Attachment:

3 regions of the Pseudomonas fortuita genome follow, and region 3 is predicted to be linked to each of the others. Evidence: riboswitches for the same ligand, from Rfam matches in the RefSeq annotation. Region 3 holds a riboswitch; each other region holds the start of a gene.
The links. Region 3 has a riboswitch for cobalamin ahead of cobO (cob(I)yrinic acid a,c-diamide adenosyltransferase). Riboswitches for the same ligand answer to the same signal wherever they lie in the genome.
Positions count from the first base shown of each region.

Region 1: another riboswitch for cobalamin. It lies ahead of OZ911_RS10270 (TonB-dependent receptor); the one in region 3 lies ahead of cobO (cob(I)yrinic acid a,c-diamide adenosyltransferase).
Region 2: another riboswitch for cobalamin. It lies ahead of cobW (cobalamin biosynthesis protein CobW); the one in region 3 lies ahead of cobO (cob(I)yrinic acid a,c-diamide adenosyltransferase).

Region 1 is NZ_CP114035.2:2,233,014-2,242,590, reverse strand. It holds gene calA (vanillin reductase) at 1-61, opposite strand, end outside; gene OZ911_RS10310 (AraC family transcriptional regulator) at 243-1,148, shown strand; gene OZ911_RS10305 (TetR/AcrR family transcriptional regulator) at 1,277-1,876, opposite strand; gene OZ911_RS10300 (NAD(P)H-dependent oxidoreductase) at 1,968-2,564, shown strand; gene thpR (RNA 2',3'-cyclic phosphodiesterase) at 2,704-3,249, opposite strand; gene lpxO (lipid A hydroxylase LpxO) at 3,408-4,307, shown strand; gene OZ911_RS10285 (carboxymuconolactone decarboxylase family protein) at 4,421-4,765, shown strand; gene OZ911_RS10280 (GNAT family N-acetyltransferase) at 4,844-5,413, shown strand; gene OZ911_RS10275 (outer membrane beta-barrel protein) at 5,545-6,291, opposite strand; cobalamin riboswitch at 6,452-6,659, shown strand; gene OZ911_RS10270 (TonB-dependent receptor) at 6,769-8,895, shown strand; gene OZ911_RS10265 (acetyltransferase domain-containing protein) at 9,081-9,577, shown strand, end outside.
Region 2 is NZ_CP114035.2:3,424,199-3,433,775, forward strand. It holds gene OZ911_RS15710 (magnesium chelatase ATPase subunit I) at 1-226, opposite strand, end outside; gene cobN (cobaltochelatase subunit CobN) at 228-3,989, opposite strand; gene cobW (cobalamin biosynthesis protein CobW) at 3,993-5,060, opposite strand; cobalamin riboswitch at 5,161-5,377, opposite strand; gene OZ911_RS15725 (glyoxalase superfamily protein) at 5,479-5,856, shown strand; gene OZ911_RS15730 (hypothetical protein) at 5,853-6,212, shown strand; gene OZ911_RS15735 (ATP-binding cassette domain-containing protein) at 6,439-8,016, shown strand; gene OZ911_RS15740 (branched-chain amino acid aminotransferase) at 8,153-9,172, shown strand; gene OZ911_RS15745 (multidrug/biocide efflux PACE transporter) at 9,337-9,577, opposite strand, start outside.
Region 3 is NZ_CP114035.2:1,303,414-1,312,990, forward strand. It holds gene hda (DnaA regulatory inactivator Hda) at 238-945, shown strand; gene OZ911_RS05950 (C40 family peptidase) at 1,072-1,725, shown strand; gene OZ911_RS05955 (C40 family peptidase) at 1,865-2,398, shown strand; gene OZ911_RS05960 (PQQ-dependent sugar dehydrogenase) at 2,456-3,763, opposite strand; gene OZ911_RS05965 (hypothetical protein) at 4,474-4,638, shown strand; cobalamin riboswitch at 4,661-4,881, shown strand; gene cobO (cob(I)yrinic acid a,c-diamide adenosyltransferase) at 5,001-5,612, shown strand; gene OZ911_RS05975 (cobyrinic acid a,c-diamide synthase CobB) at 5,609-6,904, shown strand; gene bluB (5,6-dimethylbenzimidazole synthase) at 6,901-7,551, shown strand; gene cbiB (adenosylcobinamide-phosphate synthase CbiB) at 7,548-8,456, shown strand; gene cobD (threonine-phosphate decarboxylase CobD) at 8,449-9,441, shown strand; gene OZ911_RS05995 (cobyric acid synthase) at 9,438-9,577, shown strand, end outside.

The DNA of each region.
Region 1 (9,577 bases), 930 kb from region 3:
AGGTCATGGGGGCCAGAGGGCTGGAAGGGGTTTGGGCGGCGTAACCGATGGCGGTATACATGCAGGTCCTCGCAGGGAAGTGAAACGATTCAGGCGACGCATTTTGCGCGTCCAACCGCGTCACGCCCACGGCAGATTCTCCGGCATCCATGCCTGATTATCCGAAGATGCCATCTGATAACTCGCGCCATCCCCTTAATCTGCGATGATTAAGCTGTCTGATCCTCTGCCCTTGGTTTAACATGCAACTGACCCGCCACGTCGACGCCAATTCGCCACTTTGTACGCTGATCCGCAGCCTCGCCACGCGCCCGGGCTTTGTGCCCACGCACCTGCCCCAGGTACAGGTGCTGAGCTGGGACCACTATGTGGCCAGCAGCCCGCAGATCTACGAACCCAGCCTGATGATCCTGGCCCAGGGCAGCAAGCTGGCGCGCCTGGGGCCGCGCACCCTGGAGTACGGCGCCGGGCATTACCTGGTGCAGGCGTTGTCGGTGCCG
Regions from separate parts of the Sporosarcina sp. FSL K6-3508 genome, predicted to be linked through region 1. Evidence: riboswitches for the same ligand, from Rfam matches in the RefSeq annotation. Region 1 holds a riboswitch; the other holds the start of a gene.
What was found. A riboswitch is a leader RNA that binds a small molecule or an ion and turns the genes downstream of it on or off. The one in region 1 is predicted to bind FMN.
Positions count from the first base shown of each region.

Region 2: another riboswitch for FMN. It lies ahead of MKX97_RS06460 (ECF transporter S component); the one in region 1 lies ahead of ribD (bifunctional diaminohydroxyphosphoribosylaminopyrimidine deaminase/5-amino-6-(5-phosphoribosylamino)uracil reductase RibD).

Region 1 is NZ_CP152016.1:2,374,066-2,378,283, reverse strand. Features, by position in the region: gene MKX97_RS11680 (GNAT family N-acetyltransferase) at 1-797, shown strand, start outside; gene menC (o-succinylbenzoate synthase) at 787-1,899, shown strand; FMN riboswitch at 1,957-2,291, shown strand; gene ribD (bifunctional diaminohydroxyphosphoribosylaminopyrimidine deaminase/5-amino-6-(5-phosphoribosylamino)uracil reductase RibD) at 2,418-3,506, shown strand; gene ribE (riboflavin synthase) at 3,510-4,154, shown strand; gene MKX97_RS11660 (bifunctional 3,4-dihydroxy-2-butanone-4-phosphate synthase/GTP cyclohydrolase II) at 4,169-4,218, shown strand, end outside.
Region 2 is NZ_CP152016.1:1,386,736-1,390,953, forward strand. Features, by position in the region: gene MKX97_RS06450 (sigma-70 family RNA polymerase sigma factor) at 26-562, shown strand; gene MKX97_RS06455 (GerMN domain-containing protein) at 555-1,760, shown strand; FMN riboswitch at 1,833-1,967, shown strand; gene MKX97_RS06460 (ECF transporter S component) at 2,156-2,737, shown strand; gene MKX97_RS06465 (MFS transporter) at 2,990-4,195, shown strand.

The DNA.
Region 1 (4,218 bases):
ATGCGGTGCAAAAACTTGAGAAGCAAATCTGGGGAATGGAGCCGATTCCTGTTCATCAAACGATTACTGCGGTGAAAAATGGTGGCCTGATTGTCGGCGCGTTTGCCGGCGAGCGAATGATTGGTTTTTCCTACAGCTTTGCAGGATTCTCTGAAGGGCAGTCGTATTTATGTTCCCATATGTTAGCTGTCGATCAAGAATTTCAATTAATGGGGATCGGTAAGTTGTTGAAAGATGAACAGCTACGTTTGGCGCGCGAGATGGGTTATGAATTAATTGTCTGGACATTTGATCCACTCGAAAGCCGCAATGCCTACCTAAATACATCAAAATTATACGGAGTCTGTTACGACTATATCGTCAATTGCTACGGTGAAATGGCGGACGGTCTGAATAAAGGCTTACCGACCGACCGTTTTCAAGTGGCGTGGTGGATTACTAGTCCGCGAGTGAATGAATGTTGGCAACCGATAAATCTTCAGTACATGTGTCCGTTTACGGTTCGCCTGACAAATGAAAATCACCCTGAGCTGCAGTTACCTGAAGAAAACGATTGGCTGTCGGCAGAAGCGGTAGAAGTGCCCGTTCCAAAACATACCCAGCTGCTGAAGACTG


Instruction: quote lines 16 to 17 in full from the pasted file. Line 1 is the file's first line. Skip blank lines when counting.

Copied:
Region 1 is NZ_CP152016.1:2,374,066-2,378,283, reverse strand. Features, by position in the region: gene MKX97_RS11680 (GNAT family N-acetyltransferase) at 1-797, shown strand, start outside; gene menC (o-succinylbenzoate synthase) at 787-1,899, shown strand; FMN riboswitch at 1,957-2,291, shown strand; gene ribD (bifunctional diaminohydroxyphosphoribosylaminopyrimidine deaminase/5-amino-6-(5-phosphoribosylamino)uracil reductase RibD) at 2,418-3,506, shown strand; gene ribE (riboflavin synthase) at 3,510-4,154, shown strand; gene MKX97_RS11660 (bifunctional 3,4-dihydroxy-2-butanone-4-phosphate synthase/GTP cyclohydrolase II) at 4,169-4,218, shown strand, end outside.
Region 2 is NZ_CP152016.1:1,386,736-1,390,953, forward strand. Features, by position in the region: gene MKX97_RS06450 (sigma-70 family RNA polymerase sigma factor) at 26-562, shown strand; gene MKX97_RS06455 (GerMN domain-containing protein) at 555-1,760, shown strand; FMN riboswitch at 1,833-1,967, shown strand; gene MKX97_RS06460 (ECF transporter S component) at 2,156-2,737, shown strand; gene MKX97_RS06465 (MFS transporter) at 2,990-4,195, shown strand.